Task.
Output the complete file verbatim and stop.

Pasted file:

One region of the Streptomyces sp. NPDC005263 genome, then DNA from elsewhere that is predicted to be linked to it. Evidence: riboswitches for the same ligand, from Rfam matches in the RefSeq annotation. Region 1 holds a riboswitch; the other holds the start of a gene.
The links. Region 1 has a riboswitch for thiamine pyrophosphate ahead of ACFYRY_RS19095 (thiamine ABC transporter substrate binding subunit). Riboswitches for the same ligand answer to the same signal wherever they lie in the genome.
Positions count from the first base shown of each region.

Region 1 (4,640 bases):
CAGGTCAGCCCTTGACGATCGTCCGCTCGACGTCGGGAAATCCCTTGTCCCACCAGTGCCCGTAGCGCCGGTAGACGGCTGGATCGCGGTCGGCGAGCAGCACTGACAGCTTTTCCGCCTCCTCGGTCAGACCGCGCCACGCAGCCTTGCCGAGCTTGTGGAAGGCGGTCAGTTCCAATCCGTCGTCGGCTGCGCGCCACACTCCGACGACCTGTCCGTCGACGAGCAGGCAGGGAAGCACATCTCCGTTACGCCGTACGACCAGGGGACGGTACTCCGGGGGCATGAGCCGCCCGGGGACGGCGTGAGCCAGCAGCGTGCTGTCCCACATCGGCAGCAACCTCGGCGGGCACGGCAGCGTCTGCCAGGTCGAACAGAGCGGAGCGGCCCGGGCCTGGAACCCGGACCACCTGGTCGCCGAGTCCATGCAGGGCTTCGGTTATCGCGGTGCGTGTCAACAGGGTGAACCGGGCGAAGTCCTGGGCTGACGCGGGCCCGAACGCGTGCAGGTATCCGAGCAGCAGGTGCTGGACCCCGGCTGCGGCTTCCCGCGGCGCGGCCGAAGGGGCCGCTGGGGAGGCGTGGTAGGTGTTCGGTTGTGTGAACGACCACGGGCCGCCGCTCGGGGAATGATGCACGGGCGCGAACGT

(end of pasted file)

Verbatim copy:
One region of the Streptomyces sp. NPDC005263 genome, then DNA from elsewhere that is predicted to be linked to it. Evidence: riboswitches for the same ligand, from Rfam matches in the RefSeq annotation. Region 1 holds a riboswitch; the other holds the start of a gene.
The links. Region 1 has a riboswitch for thiamine pyrophosphate ahead of ACFYRY_RS19095 (thiamine ABC transporter substrate binding subunit). Riboswitches for the same ligand answer to the same signal wherever they lie in the genome.
Positions count from the first base shown of each region.

Region 1 (4,640 bases):
CAGGTCAGCCCTTGACGATCGTCCGCTCGACGTCGGGAAATCCCTTGTCCCACCAGTGCCCGTAGCGCCGGTAGACGGCTGGATCGCGGTCGGCGAGCAGCACTGACAGCTTTTCCGCCTCCTCGGTCAGACCGCGCCACGCAGCCTTGCCGAGCTTGTGGAAGGCGGTCAGTTCCAATCCGTCGTCGGCTGCGCGCCACACTCCGACGACCTGTCCGTCGACGAGCAGGCAGGGAAGCACATCTCCGTTACGCCGTACGACCAGGGGACGGTACTCCGGGGGCATGAGCCGCCCGGGGACGGCGTGAGCCAGCAGCGTGCTGTCCCACATCGGCAGCAACCTCGGCGGGCACGGCAGCGTCTGCCAGGTCGAACAGAGCGGAGCGGCCCGGGCCTGGAACCCGGACCACCTGGTCGCCGAGTCCATGCAGGGCTTCGGTTATCGCGGTGCGTGTCAACAGGGTGAACCGGGCGAAGTCCTGGGCTGACGCGGGCCCGAACGCGTGCAGGTATCCGAGCAGCAGGTGCTGGACCCCGGCTGCGGCTTCCCGCGGCGCGGCCGAAGGGGCCGCTGGGGAGGCGTGGTAGGTGTTCGGTTGTGTGAACGACCACGGGCCGCCGCTCGGGGAATGATGCACGGGCGCGAACGT